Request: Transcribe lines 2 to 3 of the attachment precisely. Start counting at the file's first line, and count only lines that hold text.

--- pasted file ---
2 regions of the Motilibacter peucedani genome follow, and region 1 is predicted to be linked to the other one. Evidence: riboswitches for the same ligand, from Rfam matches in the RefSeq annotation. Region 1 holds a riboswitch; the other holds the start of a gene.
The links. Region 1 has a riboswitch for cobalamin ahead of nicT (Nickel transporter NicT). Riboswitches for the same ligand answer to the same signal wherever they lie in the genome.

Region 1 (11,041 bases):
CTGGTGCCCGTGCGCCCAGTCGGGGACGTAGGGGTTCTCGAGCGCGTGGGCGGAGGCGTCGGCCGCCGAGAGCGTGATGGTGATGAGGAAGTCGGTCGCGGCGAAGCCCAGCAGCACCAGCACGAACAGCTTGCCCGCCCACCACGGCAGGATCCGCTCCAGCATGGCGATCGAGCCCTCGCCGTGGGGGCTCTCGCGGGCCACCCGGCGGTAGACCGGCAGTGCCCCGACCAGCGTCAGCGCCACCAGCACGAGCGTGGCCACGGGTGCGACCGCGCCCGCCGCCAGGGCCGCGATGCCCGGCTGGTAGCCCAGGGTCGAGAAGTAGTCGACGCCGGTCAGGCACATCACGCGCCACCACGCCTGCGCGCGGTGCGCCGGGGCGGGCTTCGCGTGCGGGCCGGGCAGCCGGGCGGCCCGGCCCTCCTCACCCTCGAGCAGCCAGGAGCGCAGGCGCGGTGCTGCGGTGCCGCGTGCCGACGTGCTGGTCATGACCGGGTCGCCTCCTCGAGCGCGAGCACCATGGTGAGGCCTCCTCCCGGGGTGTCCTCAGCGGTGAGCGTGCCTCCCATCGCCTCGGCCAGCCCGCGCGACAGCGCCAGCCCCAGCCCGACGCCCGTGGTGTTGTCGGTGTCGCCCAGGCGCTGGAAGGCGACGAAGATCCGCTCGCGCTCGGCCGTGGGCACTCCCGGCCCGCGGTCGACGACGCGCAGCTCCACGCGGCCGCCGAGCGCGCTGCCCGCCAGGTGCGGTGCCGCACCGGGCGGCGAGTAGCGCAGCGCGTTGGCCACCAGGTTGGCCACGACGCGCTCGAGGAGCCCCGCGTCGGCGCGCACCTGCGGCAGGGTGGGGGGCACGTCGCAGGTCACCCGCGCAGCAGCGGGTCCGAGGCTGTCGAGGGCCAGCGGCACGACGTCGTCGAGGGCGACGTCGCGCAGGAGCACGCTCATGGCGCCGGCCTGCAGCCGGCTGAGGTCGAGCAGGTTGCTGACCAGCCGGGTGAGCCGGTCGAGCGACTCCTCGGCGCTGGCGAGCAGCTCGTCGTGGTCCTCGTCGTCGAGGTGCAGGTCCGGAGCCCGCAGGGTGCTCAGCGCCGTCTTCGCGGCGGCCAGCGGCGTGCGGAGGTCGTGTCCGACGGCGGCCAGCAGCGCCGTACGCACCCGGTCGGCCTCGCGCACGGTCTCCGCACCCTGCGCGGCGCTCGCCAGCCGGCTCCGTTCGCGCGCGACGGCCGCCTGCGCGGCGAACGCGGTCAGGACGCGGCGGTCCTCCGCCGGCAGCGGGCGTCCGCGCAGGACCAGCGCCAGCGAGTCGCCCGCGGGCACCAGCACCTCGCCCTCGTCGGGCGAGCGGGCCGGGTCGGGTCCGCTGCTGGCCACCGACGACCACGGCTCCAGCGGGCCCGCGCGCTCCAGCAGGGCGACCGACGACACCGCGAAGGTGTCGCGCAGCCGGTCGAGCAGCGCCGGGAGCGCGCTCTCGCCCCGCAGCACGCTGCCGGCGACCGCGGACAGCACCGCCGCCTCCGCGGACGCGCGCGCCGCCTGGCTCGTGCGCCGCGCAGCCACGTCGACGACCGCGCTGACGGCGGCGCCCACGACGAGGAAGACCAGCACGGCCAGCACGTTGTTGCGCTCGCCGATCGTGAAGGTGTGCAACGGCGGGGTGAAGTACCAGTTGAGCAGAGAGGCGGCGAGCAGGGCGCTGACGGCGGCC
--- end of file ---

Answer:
The links. Region 1 has a riboswitch for cobalamin ahead of nicT (Nickel transporter NicT). Riboswitches for the same ligand answer to the same signal wherever they lie in the genome.

Region 1 (11,041 bases):